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Re: What is the largest drive that NetBSD/VAX will support?

I quite agree Mark. However I have found that the original Zip-100
drive is too small for the contents of the drive that the process on
the webpage. I've got it started using the block file that the
original author wanted. I also thought about sticking a second SCSI
drive in the computer, since I've got an AHA2940 card in the system,
its a Dell branded one, and the drives seem to work best with it. But
I've got some interesting issues with that idea.

Oh and one more thing, for Linux hosts using PCap based networking it
looks for .SO object files, and I needed to upgrade to a newer release
of LibPCap, and even TCPDump, I chose the sources delivered with 14.1
of Slackware.

Oh and Dave if you're reading this, there's a fake Yeti in the room
with you, he's really a second visiting Bigfoot.
Gregg C Levine gregg.drwho8%gmail.com@localhost
"This signature fought the Time Wars, time and again."

On Fri, Feb 19, 2016 at 8:25 AM, Mark Pizzolato <Mark%infocomm.com@localhost> wrote:
> On Friday, February 19, 2016 at 12:00 AM, John Klos wrote:
>> > I'm currently setting up a new project. In this case its an
>> > arrangement of SIMH/VAX running on Linux/I386. The host has a Zip100
>> > drive installed. And as it happens I'm wondering, with this issue:
>> > "What is the largest drive that NetBSD/VAX will support?". Conversely
>> > it becomes "What is the smallest drive that NetBSD/VAX will support?".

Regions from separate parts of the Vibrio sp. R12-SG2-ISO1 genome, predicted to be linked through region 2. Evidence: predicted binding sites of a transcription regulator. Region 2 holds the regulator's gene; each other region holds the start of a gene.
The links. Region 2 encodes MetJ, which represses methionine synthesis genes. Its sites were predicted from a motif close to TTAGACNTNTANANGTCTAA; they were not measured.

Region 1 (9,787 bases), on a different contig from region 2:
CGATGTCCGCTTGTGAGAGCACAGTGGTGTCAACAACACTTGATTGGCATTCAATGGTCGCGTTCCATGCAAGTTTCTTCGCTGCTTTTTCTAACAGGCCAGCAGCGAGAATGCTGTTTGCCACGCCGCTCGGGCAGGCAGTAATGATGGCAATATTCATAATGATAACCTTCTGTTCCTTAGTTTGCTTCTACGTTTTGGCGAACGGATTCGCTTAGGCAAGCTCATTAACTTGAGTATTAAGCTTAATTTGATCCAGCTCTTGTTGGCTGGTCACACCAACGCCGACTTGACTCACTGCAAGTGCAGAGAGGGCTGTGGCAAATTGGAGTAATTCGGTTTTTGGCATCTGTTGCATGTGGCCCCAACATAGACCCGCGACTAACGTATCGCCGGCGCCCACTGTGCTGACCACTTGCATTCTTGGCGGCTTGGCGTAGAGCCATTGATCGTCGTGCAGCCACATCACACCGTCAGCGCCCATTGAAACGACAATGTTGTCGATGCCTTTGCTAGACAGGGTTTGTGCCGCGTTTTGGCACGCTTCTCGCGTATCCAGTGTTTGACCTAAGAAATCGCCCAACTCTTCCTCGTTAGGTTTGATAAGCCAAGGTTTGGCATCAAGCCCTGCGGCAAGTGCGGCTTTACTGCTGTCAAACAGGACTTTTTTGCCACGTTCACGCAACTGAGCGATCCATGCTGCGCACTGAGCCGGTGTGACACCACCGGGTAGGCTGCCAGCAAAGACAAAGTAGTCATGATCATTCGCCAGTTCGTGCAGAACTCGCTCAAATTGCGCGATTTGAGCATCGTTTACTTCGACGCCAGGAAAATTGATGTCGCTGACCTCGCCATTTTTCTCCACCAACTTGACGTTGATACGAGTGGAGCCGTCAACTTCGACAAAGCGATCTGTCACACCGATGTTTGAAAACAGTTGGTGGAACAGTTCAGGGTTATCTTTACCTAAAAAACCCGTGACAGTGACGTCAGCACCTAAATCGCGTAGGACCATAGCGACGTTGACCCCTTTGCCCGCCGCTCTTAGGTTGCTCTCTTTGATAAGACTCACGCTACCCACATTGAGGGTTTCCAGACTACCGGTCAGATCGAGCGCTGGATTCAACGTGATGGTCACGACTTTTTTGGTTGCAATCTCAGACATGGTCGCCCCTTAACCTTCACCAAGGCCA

>> The largest drive it'll support without any extra fuss, I think, would be
>> 2 TB (2^32-1 blocks of 512 bytes each). The smallest, I think, would be one
>> sector.
> That is indeed the upper limit.  I can't imagine any amount of 'fuss' which
> could extend it beyond that.  The boundary is based on the fact that the
> MSCP protocol has a 32bit field containing the logical block number (thus
> the 2^32-1) and all sectors are 512 bytes.  This is a limit of the hardware being
> simulated due to the structure of the MSCP protocol.
>> > That presupposes I can successfully point the program to a Linux
>> > device driver who itself is connected to that physical drive.
>> >
>> > Obviously for the mechanics of such things I'll have to ask on the
>> > SIMH list. That's next.
>> It should be possible to give SIMH a whole device such as the GNU/Linux
>> equivalent of NetBSD's /dev/rsd0d. I've done this when using an SD card
>> which was the boot disk of a real VAX with SIMH on NetBSD through a USB
>> card reader.
> Simh has 2 mechanisms which can access a device.  The default SIMH mode
> uses stdio (fopen/fread/fwrite/fseeko/fclose) to access the simulated disk
> image file.  The RAW mechanism uses open/read/write/lseek/close to access
> the simulated disk.  RAW mode disk sizing is done using lseek(f, (off_t)0, SEEK_END);
> if that works on your device things should work well.
> - Mark

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